The Syrian government remains stridently opposed to Turkish military intervention, not least because of Turkey's close relations with jihadist and other opposition rebels, whom it backed in the hope of overthrowing Syrian President Bashar al-Assad. But it is also resisting Kurdish demands for greater autonomy, and the YPG’s alliance with the United States makes the Kurds all the more suspect. Tillerson’s recent assertions that US forces would remain in Syria for the foreseeable future to squeeze out Assad among other things will not have helped. Thus, for the regime, easing the Syrian Kurdish militants’ access to the front against Turkish-backed rebels serves the dual purpose of thinning both rebel and Kurdish forces and getting Turkey bogged down in Afrin. Turkish forces seem to be making dogged if snail-like progress toward their goal of establishing a buffer zone.

Casualty estimates claimed by both sides remain impossible to confirm.

But Operation Olive Branch got decidedly stickier after al-Qaeda-linked Hayat Tahrir al-Sham (HTS) militants claimed responsibility for the downing of a Russian Su-25 jet over Idlib on Feb. 3. As fellow Al-Monitor columnist Maxim Suchkov reported, some in Moscow are pointing the finger of blame at Ankara, whose relations with HTS remain an abiding source of debate. The last airstrikes confirmed by the Turkish Armed Forces against YPG targets in Afrin took place on Feb. 4. No more has been reported since, prompting conjecture that Russia, in a retaliatory move, had emptied the skies over Afrin, an airspace effectively under its control. Airpower is the single biggest factor playing in Turkey’s favor. “Without it they will be driven out in no time,” a commander in the YPG-led Syrian Democratic Forces claimed in a telephone interview with Al-Monitor.

Reports that regime forces had deployed new air defenses and anti-aircraft missiles to front lines in the Aleppo and Idlib areas suggest that Turkish jets are indeed being shut out. A commander in the military alliance fighting in support of Assad told Reuters yesterday, “They cover the airspace of the Syrian north,” calling it a “message to everyone.”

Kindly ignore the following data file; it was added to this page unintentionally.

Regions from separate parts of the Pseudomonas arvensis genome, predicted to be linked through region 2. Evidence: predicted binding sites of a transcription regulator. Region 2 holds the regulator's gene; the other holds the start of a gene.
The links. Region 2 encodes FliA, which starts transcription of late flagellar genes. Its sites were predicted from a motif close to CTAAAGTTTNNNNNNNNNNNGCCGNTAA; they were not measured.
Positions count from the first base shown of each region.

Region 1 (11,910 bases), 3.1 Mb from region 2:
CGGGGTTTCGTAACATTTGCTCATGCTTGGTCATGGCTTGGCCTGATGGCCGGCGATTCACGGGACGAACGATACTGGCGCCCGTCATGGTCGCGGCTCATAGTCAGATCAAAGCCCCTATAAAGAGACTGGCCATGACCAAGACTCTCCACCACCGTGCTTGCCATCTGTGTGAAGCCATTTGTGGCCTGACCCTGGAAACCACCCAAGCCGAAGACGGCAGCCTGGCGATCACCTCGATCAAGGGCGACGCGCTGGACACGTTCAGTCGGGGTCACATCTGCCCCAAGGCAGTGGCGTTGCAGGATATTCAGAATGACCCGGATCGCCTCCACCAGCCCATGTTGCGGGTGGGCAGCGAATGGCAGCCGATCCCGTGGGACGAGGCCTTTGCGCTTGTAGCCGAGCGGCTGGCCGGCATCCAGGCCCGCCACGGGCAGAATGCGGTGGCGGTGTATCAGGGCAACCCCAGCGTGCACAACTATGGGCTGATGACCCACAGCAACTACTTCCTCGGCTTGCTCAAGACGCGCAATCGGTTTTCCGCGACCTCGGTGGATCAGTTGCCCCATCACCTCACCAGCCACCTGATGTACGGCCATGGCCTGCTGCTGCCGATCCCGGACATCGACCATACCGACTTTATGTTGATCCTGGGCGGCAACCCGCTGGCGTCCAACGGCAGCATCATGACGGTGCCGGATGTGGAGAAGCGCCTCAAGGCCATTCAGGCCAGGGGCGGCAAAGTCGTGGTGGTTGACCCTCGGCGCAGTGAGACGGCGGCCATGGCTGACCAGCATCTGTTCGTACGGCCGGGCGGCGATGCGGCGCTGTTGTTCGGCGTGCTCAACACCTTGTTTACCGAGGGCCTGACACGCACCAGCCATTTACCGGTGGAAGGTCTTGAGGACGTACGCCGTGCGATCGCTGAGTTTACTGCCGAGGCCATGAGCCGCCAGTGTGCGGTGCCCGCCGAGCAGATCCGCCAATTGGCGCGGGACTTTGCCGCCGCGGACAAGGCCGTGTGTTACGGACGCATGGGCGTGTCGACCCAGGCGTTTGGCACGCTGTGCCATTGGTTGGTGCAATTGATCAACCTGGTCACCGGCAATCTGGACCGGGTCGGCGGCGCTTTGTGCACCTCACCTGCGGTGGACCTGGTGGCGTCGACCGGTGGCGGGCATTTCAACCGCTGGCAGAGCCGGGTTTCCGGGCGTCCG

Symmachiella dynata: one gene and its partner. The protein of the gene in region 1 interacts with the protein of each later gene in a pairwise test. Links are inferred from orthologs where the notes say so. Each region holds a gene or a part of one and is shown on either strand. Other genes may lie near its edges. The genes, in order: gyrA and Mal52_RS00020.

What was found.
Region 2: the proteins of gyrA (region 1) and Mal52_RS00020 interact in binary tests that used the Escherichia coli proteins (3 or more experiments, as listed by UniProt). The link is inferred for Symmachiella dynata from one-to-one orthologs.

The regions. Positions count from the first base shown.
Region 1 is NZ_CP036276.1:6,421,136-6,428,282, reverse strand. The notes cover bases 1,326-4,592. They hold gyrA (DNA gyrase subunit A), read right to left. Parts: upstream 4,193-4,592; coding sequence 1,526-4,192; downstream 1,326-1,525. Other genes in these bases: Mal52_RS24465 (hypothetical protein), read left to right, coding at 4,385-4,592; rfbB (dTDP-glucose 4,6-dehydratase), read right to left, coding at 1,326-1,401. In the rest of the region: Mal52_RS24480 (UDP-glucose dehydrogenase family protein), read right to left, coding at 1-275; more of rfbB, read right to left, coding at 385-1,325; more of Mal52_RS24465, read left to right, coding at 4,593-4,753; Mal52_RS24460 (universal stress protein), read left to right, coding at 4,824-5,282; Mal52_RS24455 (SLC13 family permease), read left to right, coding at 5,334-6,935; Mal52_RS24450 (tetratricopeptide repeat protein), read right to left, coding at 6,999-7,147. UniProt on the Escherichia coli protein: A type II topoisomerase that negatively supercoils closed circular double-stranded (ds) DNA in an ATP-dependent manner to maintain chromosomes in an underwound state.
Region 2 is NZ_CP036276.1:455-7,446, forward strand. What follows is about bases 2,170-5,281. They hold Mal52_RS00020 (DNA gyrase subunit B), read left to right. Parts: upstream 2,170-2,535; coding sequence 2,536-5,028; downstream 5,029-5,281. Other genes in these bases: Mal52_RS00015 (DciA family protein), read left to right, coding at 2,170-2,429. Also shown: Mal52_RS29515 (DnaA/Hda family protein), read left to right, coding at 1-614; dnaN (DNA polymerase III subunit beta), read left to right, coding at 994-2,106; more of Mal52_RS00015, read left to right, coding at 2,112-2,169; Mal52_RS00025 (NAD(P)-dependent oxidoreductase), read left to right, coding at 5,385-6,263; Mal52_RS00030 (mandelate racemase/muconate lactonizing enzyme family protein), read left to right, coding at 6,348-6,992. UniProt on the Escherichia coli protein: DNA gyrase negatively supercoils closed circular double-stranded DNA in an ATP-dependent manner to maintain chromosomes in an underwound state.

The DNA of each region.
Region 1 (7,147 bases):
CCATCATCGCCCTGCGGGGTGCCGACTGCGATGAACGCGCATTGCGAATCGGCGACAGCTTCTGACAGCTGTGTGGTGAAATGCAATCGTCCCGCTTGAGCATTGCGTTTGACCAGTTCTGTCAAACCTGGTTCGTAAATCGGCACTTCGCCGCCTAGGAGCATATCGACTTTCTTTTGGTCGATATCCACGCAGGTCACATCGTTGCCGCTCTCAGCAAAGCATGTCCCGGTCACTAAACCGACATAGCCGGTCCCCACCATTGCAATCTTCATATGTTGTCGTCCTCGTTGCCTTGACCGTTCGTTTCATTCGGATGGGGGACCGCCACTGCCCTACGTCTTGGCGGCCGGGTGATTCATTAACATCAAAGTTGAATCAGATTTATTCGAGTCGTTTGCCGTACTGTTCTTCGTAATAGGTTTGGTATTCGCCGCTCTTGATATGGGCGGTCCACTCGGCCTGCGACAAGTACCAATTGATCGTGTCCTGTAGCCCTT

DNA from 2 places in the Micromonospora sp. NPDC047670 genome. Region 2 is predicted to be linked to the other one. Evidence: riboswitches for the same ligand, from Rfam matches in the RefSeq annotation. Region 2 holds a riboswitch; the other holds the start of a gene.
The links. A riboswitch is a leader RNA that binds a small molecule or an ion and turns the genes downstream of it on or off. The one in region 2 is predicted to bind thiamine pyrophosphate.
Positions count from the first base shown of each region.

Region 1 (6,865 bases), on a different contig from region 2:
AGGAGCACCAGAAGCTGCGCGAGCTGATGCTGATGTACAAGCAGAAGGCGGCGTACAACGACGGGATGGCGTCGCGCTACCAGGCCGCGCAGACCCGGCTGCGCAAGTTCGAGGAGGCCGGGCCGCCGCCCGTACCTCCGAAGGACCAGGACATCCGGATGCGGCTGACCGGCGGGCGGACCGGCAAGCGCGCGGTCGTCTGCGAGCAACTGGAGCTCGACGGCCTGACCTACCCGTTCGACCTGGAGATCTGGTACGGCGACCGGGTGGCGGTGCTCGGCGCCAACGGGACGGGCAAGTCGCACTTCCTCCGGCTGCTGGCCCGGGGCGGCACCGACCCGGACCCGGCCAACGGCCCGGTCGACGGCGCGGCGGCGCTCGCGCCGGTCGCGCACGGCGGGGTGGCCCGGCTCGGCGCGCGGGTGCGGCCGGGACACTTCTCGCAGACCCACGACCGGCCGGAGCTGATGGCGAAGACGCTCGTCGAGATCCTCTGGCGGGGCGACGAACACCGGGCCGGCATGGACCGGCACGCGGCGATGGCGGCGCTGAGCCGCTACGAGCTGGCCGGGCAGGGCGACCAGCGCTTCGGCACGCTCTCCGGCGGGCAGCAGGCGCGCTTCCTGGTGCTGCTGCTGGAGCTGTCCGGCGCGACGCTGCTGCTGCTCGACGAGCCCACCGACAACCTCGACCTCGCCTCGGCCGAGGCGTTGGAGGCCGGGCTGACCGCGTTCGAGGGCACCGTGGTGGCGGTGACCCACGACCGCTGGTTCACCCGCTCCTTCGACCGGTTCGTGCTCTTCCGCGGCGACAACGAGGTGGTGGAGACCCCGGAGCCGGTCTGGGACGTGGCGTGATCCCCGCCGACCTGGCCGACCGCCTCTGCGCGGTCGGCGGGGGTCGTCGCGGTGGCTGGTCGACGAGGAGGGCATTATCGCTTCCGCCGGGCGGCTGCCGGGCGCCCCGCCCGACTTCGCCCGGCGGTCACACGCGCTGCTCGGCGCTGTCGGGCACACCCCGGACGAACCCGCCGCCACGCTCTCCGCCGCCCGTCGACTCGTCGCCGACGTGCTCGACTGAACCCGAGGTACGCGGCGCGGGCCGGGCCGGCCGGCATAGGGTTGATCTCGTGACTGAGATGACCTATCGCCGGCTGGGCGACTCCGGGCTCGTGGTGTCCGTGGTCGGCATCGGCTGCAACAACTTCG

In what some analysts saw as a further sign of the unraveling of Turkey's Afrin agreement with Russia, Erdogan announced Turkey will not purchase defense systems from abroad except in cases of emergency. The analysts reckoned he might have been alluding to a multibillion-dollar deal to purchase Russian-made S-400 anti-missile batteries.

Russia is widely believed to have agreed to Turkish intervention in exchange for its help in allowing the regime to win back control of Idlib. The trouble is that Turkey sees its leverage over the rebels as its biggest trump card for continued influence in Syria, particularly against the Kurds. Yet until it relinquishes it, the regime and its Iranian allies will continue to subvert Turkish actions in Syria at every turn.

A Western diplomat speaking to Al-Monitor on condition of anonymity contended that the regime was “very unhappy” with Russia for giving Turkey the green light. The official predicted, “Russia will rein in [Turkish intervention]. The question is when and at what price.”